Each month the Crowd Counting Consortium has been posting updates about trends and patterns on political crowds in the United States as recorded by our volunteers. (For our counting methods, please see our first post in the series.)
The Crowd Counting Consortium is one year old. Since the Women’s March on Washington on Jan. 21, 2017, we have recorded more than 8,700 protests in the United States through Dec. 31, 2017. This map gives a sense of the geographic and ideological distribution of the crowds. About 74 percent of those protests were either against Trump administration policy or on issues that conflicted with the president’s viewpoint, such as protests against specific police shootings of black people. We assuredly did not learn about every protest. Given the information we had, however, we made a low and a high estimate of all the participants in all the protests we counted, giving us a range of between 5.9 million and 9 million. That’s roughly 1.8 to 2.8 percent of the population of the United States, with about 5.2 million to 8 million of those turning out to oppose Trump’s policies or points of view.
We’ll call this group “the resistance,” because in many cases that’s how they see themselves: as a movement opposed to the current government.
What can our data tell us about the United States under Donald Trump?
1. Protests are persistent.
The Women’s March by itself brought out between 1 percent and 1.6 percent of the U.S. population on Jan. 21, 2017. Since then, we’ve seen a reasonably stable number of mass mobilizations. The largest single-day demonstrations, bringing out tens of thousands of people each, included the airport protests against President Trump’s proposed immigration ban; the Day Without an Immigrant; the Day Without Women; the March for Science; the March for Truth; LGBTQ pride marches, which may or may not have been larger this year (we don’t have comparative data); protests and rallies to protect the Affordable Care Act; gatherings to protest white supremacist violence in Charlottesville; and protests against the GOP tax bill.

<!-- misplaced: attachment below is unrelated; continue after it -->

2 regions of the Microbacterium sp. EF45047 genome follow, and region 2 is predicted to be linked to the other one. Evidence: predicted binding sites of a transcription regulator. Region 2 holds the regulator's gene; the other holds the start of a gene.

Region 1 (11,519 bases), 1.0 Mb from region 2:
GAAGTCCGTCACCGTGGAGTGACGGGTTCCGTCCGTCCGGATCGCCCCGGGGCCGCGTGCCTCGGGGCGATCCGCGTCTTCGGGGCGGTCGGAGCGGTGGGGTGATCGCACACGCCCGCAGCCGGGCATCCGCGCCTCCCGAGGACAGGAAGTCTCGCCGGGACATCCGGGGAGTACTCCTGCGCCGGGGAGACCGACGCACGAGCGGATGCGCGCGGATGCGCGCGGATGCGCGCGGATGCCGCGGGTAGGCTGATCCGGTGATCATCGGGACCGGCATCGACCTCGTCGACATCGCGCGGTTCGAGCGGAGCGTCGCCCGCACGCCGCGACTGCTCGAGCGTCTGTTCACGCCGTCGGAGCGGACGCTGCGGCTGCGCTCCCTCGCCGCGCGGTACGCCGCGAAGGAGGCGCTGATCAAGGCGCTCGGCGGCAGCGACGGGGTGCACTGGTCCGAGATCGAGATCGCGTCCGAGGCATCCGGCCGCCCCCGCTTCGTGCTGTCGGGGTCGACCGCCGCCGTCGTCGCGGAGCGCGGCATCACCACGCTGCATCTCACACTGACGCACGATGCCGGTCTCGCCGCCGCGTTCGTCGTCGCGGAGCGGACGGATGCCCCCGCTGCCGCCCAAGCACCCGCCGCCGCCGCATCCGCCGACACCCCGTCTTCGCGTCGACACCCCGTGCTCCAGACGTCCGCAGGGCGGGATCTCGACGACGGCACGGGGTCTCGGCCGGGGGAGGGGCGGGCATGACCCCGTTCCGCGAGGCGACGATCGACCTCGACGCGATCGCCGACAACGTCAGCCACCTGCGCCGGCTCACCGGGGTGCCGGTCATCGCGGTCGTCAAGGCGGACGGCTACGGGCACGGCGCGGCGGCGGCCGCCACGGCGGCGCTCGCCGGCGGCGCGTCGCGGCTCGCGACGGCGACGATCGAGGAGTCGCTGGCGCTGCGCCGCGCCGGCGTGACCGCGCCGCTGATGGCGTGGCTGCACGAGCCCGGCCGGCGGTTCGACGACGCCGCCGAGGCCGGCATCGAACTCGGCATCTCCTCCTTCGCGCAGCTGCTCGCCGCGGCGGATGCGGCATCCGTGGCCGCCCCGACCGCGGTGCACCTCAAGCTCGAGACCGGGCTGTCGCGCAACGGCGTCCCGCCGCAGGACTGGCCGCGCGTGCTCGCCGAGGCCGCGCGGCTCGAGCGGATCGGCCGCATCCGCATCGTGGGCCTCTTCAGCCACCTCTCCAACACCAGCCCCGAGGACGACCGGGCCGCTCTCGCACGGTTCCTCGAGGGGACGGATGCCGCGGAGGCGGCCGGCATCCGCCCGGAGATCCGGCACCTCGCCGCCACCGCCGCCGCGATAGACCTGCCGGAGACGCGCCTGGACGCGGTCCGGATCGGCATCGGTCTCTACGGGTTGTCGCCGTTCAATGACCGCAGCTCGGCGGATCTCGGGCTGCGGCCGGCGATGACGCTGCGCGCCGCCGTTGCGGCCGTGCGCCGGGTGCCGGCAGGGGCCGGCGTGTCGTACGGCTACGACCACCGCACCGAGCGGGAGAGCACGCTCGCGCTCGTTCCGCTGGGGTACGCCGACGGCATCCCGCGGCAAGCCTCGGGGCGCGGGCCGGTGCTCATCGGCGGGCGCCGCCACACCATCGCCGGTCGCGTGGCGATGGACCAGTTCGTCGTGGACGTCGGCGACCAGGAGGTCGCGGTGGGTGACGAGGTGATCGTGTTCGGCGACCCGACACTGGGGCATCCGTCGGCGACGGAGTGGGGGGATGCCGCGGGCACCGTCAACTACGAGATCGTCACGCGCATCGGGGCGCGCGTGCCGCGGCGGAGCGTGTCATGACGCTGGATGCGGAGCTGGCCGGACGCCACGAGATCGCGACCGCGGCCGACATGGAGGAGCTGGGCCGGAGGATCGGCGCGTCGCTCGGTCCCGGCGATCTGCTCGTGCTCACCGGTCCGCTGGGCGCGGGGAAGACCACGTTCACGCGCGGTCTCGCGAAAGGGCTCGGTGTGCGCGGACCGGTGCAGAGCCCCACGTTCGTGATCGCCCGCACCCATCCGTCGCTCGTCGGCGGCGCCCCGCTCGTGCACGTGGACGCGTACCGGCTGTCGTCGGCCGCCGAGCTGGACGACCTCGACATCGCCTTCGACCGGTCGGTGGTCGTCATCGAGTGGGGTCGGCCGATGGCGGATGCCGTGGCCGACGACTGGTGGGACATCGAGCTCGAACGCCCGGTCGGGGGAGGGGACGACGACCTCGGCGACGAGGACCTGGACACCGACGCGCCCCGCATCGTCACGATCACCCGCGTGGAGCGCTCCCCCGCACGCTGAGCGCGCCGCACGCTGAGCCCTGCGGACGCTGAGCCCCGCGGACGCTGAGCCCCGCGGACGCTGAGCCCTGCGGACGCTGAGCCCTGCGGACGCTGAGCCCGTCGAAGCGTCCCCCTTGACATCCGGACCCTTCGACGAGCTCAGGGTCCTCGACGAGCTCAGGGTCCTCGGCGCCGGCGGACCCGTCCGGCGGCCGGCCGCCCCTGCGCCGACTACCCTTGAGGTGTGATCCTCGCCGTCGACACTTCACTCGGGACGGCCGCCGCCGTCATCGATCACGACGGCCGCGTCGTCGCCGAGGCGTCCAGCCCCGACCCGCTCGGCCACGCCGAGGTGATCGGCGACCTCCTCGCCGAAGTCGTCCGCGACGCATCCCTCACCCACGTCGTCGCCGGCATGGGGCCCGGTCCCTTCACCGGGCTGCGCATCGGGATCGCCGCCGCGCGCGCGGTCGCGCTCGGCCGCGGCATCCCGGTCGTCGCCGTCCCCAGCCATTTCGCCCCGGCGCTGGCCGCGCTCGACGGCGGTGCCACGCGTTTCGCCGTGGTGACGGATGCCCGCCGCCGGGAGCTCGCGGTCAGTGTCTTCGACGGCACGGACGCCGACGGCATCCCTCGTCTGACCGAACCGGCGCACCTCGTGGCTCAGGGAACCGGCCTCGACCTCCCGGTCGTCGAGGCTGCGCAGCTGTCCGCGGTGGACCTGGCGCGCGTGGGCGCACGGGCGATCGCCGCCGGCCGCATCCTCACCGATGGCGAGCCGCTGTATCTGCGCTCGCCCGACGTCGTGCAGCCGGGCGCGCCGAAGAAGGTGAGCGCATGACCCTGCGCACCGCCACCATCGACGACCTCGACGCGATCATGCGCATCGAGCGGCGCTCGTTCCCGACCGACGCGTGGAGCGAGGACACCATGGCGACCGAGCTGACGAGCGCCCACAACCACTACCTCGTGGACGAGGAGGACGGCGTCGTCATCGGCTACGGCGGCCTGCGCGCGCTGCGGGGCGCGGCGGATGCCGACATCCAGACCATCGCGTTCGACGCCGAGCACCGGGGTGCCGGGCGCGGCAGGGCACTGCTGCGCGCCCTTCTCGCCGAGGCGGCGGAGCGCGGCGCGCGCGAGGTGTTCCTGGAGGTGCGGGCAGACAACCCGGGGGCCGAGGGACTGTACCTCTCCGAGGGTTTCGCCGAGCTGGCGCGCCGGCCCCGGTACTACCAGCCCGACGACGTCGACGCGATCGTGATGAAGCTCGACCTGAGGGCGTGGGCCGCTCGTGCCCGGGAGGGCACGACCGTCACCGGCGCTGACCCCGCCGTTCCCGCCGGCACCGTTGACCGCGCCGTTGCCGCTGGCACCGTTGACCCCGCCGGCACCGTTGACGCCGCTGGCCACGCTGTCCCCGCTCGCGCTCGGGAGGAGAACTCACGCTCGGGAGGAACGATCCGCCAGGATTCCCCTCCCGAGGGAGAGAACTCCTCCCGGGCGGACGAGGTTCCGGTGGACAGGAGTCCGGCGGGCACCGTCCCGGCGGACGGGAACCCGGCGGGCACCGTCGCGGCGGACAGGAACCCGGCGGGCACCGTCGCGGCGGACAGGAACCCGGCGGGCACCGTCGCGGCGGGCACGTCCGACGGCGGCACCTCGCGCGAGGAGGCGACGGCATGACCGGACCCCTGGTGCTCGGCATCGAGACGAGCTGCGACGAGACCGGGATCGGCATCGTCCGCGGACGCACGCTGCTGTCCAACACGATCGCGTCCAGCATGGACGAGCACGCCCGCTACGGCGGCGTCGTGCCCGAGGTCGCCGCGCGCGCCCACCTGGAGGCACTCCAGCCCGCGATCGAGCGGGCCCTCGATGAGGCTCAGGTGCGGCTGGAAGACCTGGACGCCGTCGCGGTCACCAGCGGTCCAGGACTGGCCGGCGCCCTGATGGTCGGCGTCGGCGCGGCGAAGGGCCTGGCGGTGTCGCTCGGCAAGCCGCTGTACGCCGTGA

Since Trump’s inauguration, protests have occurred every day somewhere in the country. California and New York had the highest number of events, with 952 and 562 respectively. But Texas, Pennsylvania and Florida had the next highest number of events, with 401, 387, and 379 events respectively. This is notable because Trump won pluralities in these states during the 2016 election. Moreover, there were some surprises among red states with noticeably higher ranks in protest events compared with total state population. For instance, Alaska had 96 events, making it 28th in number of protests despite being 48th in population size. We should remember that no state is all red or all blue; every state contains at least some pockets of opposition to the prevailing political winds in that state.
The number and size of protests remained fairly stable month to month, except for dips in activity in September and October. But April and June saw more than 950 and 818 protests as well as between 637,198 and 1,181,887 participants, and December 2017 involved more protesters than in the previous month. Despite murmurs of protest fatigue, the data suggest that the so-called resistance is actually resilient.
2. There is a small, albeit visible, movement for Trump.
About 7 percent of the crowds we recorded came together to support the president and his policies. High-attendance examples included rallies Trump held for himself, along with high-profile events like the Unite the Right rally in Charlottesville on Aug. 12.